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Ranking the 'ace' potential in the Red Sox rotation

The Red Sox are probably going into the season with their current rotation, so which pitcher has the best chance to fill their "ace" void.

Steve Mitchell-USA TODAY Sports

Whether you like it or not, the talk surrounding the Red Sox and their apparent lack of an "ace" is not going to go away all season. If the rotation succeeds, the people who have been fine with it will (annoyingly) brag about being right. If the rotation goes down in flames, and the Red Sox go down with it, those who clamored for a top-of-the-rotation arm will (annoyingly) proclaim "I told you so." You can complain about not wanting to hear it all you want, but it’s not going away. Still, even if you don’t think they need an established ace to succeed (they don't), it would be a massive help to have someone pitch like one in 2015. Who in the organization has the best chance of stepping up and becoming that guy?

For reference, I’m going to loosely define an "ace" as a top-20 pitcher who puts up an ERA+ around or above 125.

6. The Prospects

I’m grouping all of the young pitchers who could see time in the majors this season together. They are somewhat interchangeable, and I haven’t seen enough of any of them to have a clear sense of who I think can provide the most this season. Eduardo Rodriguez, Henry Owens, Matt Barnes and Brian Johnson are all exciting arms, but they also have, at most, a negligible amount of major-league experience. It is entirely possible, maybe even likely, that one of them will grab and hold onto a rotation spot at some point in 2015. However, it’s very hard to expect one of them to immediately become an ace-like pitcher this year. One or two may become that kind of guy a few years down the road, but I can’t justify putting them ahead of any of the more established players at this point.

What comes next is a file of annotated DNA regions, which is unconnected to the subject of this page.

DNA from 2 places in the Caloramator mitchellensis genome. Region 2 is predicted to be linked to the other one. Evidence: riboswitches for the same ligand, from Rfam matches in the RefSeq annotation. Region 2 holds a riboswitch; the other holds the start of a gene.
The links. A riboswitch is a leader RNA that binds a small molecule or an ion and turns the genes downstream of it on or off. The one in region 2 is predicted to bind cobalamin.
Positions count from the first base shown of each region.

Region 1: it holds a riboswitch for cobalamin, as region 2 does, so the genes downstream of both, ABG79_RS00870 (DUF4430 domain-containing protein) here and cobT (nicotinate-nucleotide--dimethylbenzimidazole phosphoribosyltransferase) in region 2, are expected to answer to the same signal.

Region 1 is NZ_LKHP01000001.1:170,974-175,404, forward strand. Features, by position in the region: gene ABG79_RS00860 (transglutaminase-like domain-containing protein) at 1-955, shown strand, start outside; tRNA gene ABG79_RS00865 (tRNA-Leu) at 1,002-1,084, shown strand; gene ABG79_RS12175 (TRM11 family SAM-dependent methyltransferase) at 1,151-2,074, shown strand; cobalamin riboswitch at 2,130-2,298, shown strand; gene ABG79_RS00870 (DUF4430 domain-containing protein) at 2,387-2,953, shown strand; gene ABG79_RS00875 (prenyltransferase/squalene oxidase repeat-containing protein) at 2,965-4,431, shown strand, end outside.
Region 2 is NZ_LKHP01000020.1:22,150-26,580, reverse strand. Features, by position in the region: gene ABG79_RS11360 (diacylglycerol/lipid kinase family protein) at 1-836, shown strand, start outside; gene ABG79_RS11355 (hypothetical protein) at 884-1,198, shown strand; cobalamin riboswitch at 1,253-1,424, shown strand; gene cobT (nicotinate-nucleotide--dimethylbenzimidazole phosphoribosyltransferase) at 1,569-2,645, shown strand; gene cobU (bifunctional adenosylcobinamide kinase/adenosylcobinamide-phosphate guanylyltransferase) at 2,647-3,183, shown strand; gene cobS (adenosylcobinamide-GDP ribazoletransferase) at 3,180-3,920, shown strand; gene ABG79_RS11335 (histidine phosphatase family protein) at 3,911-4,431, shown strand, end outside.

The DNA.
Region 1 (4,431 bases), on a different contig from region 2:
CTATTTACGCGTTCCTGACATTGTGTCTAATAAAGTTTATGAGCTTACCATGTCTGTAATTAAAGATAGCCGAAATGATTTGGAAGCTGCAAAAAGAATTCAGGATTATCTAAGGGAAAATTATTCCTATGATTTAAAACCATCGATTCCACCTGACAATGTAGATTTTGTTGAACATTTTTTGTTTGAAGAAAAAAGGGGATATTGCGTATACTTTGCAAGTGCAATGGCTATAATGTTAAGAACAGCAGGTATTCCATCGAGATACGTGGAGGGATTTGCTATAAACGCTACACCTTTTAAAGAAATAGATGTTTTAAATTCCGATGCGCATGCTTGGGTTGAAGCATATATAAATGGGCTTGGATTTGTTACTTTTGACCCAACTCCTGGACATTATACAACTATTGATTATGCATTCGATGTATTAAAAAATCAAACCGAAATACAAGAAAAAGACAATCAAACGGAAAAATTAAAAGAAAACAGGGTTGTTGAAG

5. Joe Kelly

Sorry Joe, but I think your Cy Young ambitions may be a bit too bullish. It is true that he has flashed some impressive stuff in his career, and I fully expect there to be a few spare outings throughout the year where he looks like a great pitcher. He hasn’t shown the consistency to expect that kind of performance more often than not, though. He has spent his major-league career striking out slightly less than 16 percent of his opponents, while walking just under nine percent. Both of those numbers are worse than the league average. His ground ball rate has been very good, and is a big reason why I can see him being a solid back-end pitcher, even if I think he’s better suited for the bullpen. Still, it’s not enough to give him much of a chance at being a go-to guy.

4. Rick Porcello

I went back and forth on this one a million times, and if you ask me again in an hour I may switch him with the guy in the number three spot. I expect to catch a lot of flack for this, and I want to clarify that this is strictly about Porcello’s ceiling. If I was ranking everyone’s floor, or even my median projection for them, there’s a good chance he’d be in the number one slot. However, I just can’t see him being much better than he was in 2014. Obviously that was a very good season for him, but not quite up to the standards I set in the beginning. The biggest problem for me here was his strikeouts. He’s a guy that relies on balls in play, and that can be a very dangerous game. Boston should sport a solid infield defense, but the development of Xander Bogaerts’ glove at shortstop will play a big role in Porcello’s success. I’d prefer my ace to not have to rely on outside forces like that. He did get his K-rate close to league-average two years ago, but it dropped back to the 15 percent range in 2014. His swinging-strike and ground ball rates also fell. There is a perception that because he is young, improvement is a given, but we’ve seen enough young pitchers stagnate to know that’s not the case. Porcello is the safest pitcher on the staff. There’s a good chance he’ll wind up with the best season, and the Red Sox can succeed if that's the case. I just don’t see him jumping up to becoming a top-20 arm in the game.